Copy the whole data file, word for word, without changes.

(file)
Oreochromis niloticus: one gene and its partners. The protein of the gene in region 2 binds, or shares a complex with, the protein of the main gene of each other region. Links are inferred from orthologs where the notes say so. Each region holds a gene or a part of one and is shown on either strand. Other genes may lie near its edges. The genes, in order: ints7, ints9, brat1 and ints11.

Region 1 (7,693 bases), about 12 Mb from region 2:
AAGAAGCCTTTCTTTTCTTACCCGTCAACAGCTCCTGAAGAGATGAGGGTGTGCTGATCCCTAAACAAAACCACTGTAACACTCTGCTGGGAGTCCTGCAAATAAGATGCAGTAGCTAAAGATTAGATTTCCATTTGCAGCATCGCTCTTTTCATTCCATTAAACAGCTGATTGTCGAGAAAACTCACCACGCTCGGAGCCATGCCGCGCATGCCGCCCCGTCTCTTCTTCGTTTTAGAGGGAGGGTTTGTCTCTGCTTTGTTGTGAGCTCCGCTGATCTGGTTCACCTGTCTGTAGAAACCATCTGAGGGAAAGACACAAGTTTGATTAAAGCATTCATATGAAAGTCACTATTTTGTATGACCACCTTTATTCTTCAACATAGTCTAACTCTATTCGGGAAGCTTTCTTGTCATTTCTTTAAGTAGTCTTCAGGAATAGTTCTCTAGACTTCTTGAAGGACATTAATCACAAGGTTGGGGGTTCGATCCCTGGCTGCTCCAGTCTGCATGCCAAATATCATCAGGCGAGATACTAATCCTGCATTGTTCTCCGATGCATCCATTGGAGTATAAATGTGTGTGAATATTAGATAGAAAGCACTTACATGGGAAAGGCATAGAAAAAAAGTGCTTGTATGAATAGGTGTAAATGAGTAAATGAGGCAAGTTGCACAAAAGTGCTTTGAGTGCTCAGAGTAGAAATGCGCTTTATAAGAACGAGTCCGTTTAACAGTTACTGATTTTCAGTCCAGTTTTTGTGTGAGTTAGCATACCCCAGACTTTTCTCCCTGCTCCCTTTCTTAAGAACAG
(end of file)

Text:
Oreochromis niloticus: one gene and its partners. The protein of the gene in region 2 binds, or shares a complex with, the protein of the main gene of each other region. Links are inferred from orthologs where the notes say so. Each region holds a gene or a part of one and is shown on either strand. Other genes may lie near its edges. The genes, in order: ints7, ints9, brat1 and ints11.

Region 1 (7,693 bases), about 12 Mb from region 2:
AAGAAGCCTTTCTTTTCTTACCCGTCAACAGCTCCTGAAGAGATGAGGGTGTGCTGATCCCTAAACAAAACCACTGTAACACTCTGCTGGGAGTCCTGCAAATAAGATGCAGTAGCTAAAGATTAGATTTCCATTTGCAGCATCGCTCTTTTCATTCCATTAAACAGCTGATTGTCGAGAAAACTCACCACGCTCGGAGCCATGCCGCGCATGCCGCCCCGTCTCTTCTTCGTTTTAGAGGGAGGGTTTGTCTCTGCTTTGTTGTGAGCTCCGCTGATCTGGTTCACCTGTCTGTAGAAACCATCTGAGGGAAAGACACAAGTTTGATTAAAGCATTCATATGAAAGTCACTATTTTGTATGACCACCTTTATTCTTCAACATAGTCTAACTCTATTCGGGAAGCTTTCTTGTCATTTCTTTAAGTAGTCTTCAGGAATAGTTCTCTAGACTTCTTGAAGGACATTAATCACAAGGTTGGGGGTTCGATCCCTGGCTGCTCCAGTCTGCATGCCAAATATCATCAGGCGAGATACTAATCCTGCATTGTTCTCCGATGCATCCATTGGAGTATAAATGTGTGTGAATATTAGATAGAAAGCACTTACATGGGAAAGGCATAGAAAAAAAGTGCTTGTATGAATAGGTGTAAATGAGTAAATGAGGCAAGTTGCACAAAAGTGCTTTGAGTGCTCAGAGTAGAAATGCGCTTTATAAGAACGAGTCCGTTTAACAGTTACTGATTTTCAGTCCAGTTTTTGTGTGAGTTAGCATACCCCAGACTTTTCTCCCTGCTCCCTTTCTTAAGAACAG